How about using a dutch oven to bake some chocolate chip cookie dough? Ghana chocolate is very good and making chocolate chips from bar chocolate is as simple as slicing and dicing.
posted by JJ86 at 8:37 AM on July 10, 2009

Crisps would be great except that she doesn't have access to an oven.

The pudding mixes combined with condensed milk would probably make a luxurious pudding. I wonder if you mushed up the margarine with some of the oatmeal and crushed-up cookies, maybe it would make granola-like chunks that you could toast in a pan and layer with the pudding, parfait-style.
posted by lakeroon at 8:40 AM on July 10, 2009

Response by poster: Sorry, to clarify: I have eggs, a freezer, and a stove top. The only nuts I've been able to find are peanuts. All of these suggestions sound great so far! Keep 'em coming!
posted by BusyBusyBusy at 9:12 AM on July 10, 2009

How about zabaglione? The simplest zabaglione recipes involve just egg yolks, sugar and white wine and are prepared entirely on the stovetop, and I think the white wine can be replaced with grape juice or whatever flavorful liquid you have on hand. Variations on mousse and custard could be a good starting point in general--here's a flan recipe that uses condensed and evaporated milk and is entirely stovetop-based. It does call for brown sugar, but I imagine you could replace it with regular sugar and caramelize it to add flavor.
posted by fermion at 9:45 AM on July 10, 2009

Some sort of fruit compote would work, depending on the fruit available.
posted by mandymanwasregistered at 10:06 AM on July 10, 2009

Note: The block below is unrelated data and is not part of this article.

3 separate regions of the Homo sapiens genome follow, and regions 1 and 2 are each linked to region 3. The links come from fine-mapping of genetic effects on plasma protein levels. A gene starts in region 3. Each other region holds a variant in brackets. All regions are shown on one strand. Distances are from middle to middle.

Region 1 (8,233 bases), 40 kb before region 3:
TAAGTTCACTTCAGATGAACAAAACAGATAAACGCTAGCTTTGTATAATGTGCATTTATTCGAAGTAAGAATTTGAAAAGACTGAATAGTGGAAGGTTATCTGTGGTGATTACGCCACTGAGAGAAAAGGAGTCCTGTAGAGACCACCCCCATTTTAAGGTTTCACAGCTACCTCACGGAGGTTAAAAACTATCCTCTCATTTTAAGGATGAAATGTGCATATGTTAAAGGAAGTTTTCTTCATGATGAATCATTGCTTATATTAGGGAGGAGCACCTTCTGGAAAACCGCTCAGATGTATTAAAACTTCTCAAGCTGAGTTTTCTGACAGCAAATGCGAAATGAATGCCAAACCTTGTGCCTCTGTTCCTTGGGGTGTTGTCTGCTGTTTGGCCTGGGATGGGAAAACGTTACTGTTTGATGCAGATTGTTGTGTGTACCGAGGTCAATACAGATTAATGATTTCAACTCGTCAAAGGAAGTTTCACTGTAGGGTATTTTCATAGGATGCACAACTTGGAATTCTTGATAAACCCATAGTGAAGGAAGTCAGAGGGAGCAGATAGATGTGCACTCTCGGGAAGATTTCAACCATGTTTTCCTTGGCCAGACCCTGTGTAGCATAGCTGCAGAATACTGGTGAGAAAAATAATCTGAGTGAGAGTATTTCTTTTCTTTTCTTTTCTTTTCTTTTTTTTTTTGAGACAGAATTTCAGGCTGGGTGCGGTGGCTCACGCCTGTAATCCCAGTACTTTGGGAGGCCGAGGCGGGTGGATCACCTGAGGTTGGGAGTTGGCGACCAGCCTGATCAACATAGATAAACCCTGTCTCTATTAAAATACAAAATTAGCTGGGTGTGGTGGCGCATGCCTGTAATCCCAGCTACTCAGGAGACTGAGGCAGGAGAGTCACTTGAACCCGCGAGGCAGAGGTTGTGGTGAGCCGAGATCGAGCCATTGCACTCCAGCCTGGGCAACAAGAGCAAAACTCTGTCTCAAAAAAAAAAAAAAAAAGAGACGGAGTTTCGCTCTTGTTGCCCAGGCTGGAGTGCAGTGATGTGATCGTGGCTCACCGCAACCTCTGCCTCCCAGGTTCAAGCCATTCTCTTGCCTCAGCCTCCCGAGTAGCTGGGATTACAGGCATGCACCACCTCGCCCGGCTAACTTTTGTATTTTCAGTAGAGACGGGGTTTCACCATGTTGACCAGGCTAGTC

posted by rhizome at 10:21 AM on July 10, 2009

What about poached fruit, using honey or sugar and some sort liquid (or alcohol/liqueur)? You could serve with some sort of creamy sauce, even warmed condensed milk would be delicious.
posted by nonmerci at 11:42 AM on July 10, 2009

Flourless Peanut Butter Cookies are ridiculously simple- mix together a cup of peanut butter, a cup of sugar, and an egg, then bake. To make them look like "real" peanut butter cookies, roll into balls before baking and create the criss-cross with a fork (or similar) dipped in sugar. I've also successfully added oatmeal, chocolate chips, and other cookie additions with no problem.
posted by kro at 3:53 PM on July 10, 2009

Oh wow, never mind...for some reason I thought you said you did have access to an oven but not a stovetop. In that case, you can make a few different kinds of no-bake pie crusts with whatever you have on hand and butter...corn flakes, nilla wafers, oreos, and graham crackers are the first that spring to mind. Here's an easy cornflake pie crust recipe...believe it or not, it's not that bad. I've made them into pudding pies (instant chocolate pudding) and fruit pies where I cooked the fruit down in a little sugar on the stove top first before adding it to the pie. Searching for "no bake pie crusts" should bring up a few different options for you.
posted by kro at 3:58 PM on July 10, 2009